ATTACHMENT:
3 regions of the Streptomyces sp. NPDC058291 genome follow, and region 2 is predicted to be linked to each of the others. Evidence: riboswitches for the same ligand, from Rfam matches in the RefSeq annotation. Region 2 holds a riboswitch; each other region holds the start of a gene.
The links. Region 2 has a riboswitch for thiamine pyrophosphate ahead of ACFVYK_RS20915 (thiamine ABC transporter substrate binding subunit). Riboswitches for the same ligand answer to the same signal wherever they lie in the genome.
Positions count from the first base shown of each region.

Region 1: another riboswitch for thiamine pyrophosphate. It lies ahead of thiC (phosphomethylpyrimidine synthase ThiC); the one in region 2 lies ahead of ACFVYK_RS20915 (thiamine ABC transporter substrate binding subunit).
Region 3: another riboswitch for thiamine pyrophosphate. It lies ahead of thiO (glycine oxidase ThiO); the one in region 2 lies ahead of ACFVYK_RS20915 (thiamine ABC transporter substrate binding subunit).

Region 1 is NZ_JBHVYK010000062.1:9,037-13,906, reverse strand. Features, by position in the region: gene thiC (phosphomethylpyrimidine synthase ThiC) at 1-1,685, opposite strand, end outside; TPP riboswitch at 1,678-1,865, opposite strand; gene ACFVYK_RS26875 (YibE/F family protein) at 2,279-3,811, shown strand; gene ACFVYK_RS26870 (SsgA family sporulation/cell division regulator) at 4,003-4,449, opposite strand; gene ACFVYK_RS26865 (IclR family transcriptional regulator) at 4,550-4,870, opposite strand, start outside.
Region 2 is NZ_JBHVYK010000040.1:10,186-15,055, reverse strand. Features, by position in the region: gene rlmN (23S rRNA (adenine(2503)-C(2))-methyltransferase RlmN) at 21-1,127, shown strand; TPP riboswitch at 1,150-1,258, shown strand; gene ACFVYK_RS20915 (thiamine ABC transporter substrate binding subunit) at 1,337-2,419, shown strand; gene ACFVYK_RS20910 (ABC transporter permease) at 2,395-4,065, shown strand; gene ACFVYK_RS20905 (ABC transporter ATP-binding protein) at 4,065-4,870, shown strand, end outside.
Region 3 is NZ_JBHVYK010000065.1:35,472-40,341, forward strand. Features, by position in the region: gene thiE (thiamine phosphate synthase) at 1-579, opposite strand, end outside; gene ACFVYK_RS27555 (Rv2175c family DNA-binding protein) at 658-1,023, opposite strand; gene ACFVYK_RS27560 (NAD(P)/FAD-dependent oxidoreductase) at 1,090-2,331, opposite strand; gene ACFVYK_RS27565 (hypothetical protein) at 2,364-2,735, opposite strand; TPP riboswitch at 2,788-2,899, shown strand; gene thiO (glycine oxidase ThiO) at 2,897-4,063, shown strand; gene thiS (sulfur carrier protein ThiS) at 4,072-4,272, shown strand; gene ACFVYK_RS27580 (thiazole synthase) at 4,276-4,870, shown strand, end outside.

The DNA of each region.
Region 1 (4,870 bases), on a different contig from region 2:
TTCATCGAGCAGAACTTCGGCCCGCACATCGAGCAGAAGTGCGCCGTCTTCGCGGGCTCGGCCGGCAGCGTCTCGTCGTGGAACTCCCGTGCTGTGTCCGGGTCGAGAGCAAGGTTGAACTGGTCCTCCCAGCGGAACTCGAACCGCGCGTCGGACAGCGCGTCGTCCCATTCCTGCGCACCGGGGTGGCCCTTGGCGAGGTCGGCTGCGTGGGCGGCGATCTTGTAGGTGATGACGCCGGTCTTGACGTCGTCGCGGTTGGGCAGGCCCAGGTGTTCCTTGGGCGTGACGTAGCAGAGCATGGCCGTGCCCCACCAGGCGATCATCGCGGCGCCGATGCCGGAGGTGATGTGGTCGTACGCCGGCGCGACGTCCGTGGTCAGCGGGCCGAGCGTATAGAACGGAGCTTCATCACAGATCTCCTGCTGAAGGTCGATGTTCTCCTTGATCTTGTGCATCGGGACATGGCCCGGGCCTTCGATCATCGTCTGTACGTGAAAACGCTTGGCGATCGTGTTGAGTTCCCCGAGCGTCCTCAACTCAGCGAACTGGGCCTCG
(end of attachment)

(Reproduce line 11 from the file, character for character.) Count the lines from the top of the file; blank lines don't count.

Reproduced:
TTCATCGAGCAGAACTTCGGCCCGCACATCGAGCAGAAGTGCGCCGTCTTCGCGGGCTCGGCCGGCAGCGTCTCGTCGTGGAACTCCCGTGCTGTGTCCGGGTCGAGAGCAAGGTTGAACTGGTCCTCCCAGCGGAACTCGAACCGCGCGTCGGACAGCGCGTCGTCCCATTCCTGCGCACCGGGGTGGCCCTTGGCGAGGTCGGCTGCGTGGGCGGCGATCTTGTAGGTGATGACGCCGGTCTTGACGTCGTCGCGGTTGGGCAGGCCCAGGTGTTCCTTGGGCGTGACGTAGCAGAGCATGGCCGTGCCCCACCAGGCGATCATCGCGGCGCCGATGCCGGAGGTGATGTGGTCGTACGCCGGCGCGACGTCCGTGGTCAGCGGGCCGAGCGTATAGAACGGAGCTTCATCACAGATCTCCTGCTGAAGGTCGATGTTCTCCTTGATCTTGTGCATCGGGACATGGCCCGGGCCTTCGATCATCGTCTGTACGTGAAAACGCTTGGCGATCGTGTTGAGTTCCCCGAGCGTCCTCAACTCAGCGAACTGGGCCTCG